The front view X-ray that shocked Dr Ghofran Ageely.

An unexpected sighting of SpongeBob SquarePants gave a radiologist in Saudi Arabia quite a shock.

Dr Ghofran Ageely at King Abdulaziz University Hospital had X-rayed a 16-month-old boy who had been taken to hospital after it was thought he’d swallowed something.

Ageely told Live Science the first X-ray she saw was the side view, which showed a thin object in the toddler’s throat which she thought was a pin or hair slide.

The side view, which made Dr Ageely think the foreign object was a pin.

She then checked the front view X-ray and got a shock to see SpongeBob staring right back at her.


“I screamed! I was amazed by the visible details. You can see his freckles, shoes and fingers…AMAZING,” said Ageely.

The SpongeBob figure turned out to be a necklace pendant that belonged to the boy’s sister, and doctors managed to remove it from his esophagus without any complications.

Ageely then shared the images on, so they could be discussed by other medical professionals and students.

Managing editor of Radiopaedia, Dr Andrew Dixon, says while they get a lot of interesting X-rays on the sight, the SpongeBob one is unique.

“We see a lot of amazing X-rays on our site, but this one is particularly amazing,” said Dixon.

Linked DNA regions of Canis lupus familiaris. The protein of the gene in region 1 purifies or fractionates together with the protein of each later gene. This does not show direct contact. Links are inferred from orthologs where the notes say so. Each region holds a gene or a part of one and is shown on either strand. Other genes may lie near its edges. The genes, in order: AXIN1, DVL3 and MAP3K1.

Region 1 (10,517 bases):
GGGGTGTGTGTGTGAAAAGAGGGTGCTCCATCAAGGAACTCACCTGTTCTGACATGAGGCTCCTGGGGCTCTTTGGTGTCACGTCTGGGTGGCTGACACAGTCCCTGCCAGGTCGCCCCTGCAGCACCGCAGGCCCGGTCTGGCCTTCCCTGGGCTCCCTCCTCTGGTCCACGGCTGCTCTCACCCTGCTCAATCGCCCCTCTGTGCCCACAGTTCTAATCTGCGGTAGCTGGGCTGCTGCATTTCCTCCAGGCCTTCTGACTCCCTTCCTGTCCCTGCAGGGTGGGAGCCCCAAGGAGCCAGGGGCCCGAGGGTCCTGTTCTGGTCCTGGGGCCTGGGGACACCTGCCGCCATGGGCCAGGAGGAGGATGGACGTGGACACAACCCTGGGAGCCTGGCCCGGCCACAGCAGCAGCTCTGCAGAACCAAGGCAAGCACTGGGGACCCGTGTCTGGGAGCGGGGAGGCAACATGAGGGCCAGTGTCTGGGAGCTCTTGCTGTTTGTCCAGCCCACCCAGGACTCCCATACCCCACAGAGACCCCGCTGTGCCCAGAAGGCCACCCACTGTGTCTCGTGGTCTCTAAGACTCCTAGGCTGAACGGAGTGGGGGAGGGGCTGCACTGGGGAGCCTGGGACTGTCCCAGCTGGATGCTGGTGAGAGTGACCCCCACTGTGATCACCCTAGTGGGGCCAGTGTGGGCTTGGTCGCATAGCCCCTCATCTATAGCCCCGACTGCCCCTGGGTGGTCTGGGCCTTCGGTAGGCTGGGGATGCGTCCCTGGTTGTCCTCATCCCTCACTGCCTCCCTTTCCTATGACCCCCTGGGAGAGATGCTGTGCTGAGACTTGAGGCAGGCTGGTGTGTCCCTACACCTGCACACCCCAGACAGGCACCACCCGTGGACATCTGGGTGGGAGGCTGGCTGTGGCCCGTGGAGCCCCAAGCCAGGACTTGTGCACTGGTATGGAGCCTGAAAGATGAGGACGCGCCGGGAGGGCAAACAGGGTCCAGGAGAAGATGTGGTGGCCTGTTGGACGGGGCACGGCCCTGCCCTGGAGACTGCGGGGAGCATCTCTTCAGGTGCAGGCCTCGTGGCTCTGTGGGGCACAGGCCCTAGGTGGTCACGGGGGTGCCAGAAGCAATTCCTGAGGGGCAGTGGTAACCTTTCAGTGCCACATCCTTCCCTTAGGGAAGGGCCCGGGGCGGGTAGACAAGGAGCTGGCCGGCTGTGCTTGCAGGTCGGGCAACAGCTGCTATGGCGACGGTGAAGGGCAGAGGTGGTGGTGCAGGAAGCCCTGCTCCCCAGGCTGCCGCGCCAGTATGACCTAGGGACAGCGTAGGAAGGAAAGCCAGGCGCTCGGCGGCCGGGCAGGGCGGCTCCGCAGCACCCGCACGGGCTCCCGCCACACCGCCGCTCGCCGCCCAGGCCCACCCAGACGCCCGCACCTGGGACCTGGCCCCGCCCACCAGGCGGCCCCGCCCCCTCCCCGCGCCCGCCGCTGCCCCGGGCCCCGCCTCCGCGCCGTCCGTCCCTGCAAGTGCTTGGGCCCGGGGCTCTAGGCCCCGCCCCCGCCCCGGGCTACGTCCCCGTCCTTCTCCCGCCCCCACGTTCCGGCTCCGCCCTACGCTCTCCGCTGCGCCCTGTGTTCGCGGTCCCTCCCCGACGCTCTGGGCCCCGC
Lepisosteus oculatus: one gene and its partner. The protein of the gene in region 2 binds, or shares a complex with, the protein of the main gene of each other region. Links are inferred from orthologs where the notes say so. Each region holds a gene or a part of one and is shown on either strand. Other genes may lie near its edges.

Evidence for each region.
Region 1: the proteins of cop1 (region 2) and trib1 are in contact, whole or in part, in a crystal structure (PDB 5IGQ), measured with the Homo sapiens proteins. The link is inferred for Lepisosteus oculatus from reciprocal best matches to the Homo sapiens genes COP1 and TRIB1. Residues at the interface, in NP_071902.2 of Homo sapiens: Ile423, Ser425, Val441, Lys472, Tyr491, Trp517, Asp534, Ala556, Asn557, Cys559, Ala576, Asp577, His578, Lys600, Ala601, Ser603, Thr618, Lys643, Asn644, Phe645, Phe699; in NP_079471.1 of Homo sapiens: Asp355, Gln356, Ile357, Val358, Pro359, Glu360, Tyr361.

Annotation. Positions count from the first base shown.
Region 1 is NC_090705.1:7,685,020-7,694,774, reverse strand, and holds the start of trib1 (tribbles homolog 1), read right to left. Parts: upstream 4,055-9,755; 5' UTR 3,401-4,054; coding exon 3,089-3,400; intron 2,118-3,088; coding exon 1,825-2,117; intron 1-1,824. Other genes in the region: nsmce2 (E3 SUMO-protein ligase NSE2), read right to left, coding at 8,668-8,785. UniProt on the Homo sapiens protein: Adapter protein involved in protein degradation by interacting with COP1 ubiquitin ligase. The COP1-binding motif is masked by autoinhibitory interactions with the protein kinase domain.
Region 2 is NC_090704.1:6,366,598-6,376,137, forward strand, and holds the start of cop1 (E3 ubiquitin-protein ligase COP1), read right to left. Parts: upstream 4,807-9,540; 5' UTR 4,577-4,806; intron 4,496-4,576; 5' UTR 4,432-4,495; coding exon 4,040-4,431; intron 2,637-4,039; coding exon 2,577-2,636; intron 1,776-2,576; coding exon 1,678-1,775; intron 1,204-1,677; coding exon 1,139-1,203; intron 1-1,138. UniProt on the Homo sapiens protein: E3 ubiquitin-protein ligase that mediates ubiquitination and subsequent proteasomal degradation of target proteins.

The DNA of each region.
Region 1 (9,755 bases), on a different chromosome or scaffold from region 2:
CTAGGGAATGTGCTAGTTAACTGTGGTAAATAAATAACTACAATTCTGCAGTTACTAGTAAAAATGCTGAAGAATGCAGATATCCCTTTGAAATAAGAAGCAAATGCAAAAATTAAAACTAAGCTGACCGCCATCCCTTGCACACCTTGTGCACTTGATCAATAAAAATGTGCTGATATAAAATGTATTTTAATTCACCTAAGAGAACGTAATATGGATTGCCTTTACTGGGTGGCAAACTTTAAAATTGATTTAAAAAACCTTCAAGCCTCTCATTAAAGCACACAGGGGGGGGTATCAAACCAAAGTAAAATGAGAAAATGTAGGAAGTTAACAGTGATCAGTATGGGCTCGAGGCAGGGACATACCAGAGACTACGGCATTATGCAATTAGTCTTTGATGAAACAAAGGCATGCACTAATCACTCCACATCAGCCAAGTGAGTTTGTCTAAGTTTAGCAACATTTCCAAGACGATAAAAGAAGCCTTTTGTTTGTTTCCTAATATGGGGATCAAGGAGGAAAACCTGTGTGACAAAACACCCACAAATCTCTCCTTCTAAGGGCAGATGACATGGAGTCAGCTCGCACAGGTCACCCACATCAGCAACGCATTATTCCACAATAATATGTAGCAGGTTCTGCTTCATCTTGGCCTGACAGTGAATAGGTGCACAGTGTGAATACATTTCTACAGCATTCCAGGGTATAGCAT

He told Live Science the features in SpongeBob’s face are distinctive because they are made from raised lines of metal rather than just paint.

While the SpongeBob pendant is out of the ordinary, Dixon said young children often swallow or inhale foreign objects.

“As a father, I know kids put things in their mouth all the time. But as a radiologist, we see this not infrequently,” said Dixon.

While coins, bobby pins, and marbles, are some of the many things children put in their mouths, some things they swallow can be dangerous.

In 2012, parents were issued warnings after a grade 2 student from Sydney swallowed magnets the children were using as fake piercings.

The tiny magnets stuck together on either side of Joel Smith’s stomach wall, and doctors performed a five-hour surgery to remove them before they ruptured his bowel.

His mother Melinda Smith said the surgeons at Wesmead Children’s Hospital were fantastic, but it was a horrible experience.

“They showed me the X-ray showing how quickly and aggressively the magnets had joined up and said he would have been a very, very sick little boy. They said they were an hour to an hour and a half from perforating the bowel and if that happened it would have been touch and go.”

Similar magnets, which are sold as adult stress management toys, killed a toddler in Queensland the year before.


Henry Sapiecha

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